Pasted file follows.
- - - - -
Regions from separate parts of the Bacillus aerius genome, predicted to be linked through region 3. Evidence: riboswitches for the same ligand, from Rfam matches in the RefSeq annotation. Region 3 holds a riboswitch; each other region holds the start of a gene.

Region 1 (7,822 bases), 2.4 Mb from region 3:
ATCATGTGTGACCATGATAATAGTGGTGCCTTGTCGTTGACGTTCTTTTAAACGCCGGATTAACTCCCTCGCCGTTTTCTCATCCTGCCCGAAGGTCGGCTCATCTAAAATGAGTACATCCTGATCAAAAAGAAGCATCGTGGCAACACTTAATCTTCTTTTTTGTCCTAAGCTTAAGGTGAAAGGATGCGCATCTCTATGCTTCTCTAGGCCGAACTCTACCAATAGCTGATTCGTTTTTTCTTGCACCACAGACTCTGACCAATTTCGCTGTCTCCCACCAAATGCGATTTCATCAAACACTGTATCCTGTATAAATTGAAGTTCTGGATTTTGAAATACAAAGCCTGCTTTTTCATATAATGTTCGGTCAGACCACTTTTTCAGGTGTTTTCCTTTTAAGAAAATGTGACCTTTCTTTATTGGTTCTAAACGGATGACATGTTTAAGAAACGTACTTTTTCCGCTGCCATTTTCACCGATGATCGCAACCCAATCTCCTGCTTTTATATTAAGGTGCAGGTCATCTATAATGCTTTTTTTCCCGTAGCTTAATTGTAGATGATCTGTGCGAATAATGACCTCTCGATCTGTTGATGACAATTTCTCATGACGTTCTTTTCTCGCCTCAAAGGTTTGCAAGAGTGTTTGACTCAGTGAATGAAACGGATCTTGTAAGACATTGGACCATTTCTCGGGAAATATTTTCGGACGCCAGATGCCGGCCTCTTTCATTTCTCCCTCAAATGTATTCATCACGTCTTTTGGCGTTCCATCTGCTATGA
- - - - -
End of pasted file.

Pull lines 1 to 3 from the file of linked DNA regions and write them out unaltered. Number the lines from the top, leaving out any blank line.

Regions from separate parts of the Bacillus aerius genome, predicted to be linked through region 3. Evidence: riboswitches for the same ligand, from Rfam matches in the RefSeq annotation. Region 3 holds a riboswitch; each other region holds the start of a gene.

Region 1 (7,822 bases), 2.4 Mb from region 3:
ATCATGTGTGACCATGATAATAGTGGTGCCTTGTCGTTGACGTTCTTTTAAACGCCGGATTAACTCCCTCGCCGTTTTCTCATCCTGCCCGAAGGTCGGCTCATCTAAAATGAGTACATCCTGATCAAAAAGAAGCATCGTGGCAACACTTAATCTTCTTTTTTGTCCTAAGCTTAAGGTGAAAGGATGCGCATCTCTATGCTTCTCTAGGCCGAACTCTACCAATAGCTGATTCGTTTTTTCTTGCACCACAGACTCTGACCAATTTCGCTGTCTCCCACCAAATGCGATTTCATCAAACACTGTATCCTGTATAAATTGAAGTTCTGGATTTTGAAATACAAAGCCTGCTTTTTCATATAATGTTCGGTCAGACCACTTTTTCAGGTGTTTTCCTTTTAAGAAAATGTGACCTTTCTTTATTGGTTCTAAACGGATGACATGTTTAAGAAACGTACTTTTTCCGCTGCCATTTTCACCGATGATCGCAACCCAATCTCCTGCTTTTATATTAAGGTGCAGGTCATCTATAATGCTTTTTTTCCCGTAGCTTAATTGTAGATGATCTGTGCGAATAATGACCTCTCGATCTGTTGATGACAATTTCTCATGACGTTCTTTTCTCGCCTCAAAGGTTTGCAAGAGTGTTTGACTCAGTGAATGAAACGGATCTTGTAAGACATTGGACCATTTCTCGGGAAATATTTTCGGACGCCAGATGCCGGCCTCTTTCATTTCTCCCTCAAATGTATTCATCACGTCTTTTGGCGTTCCATCTGCTATGA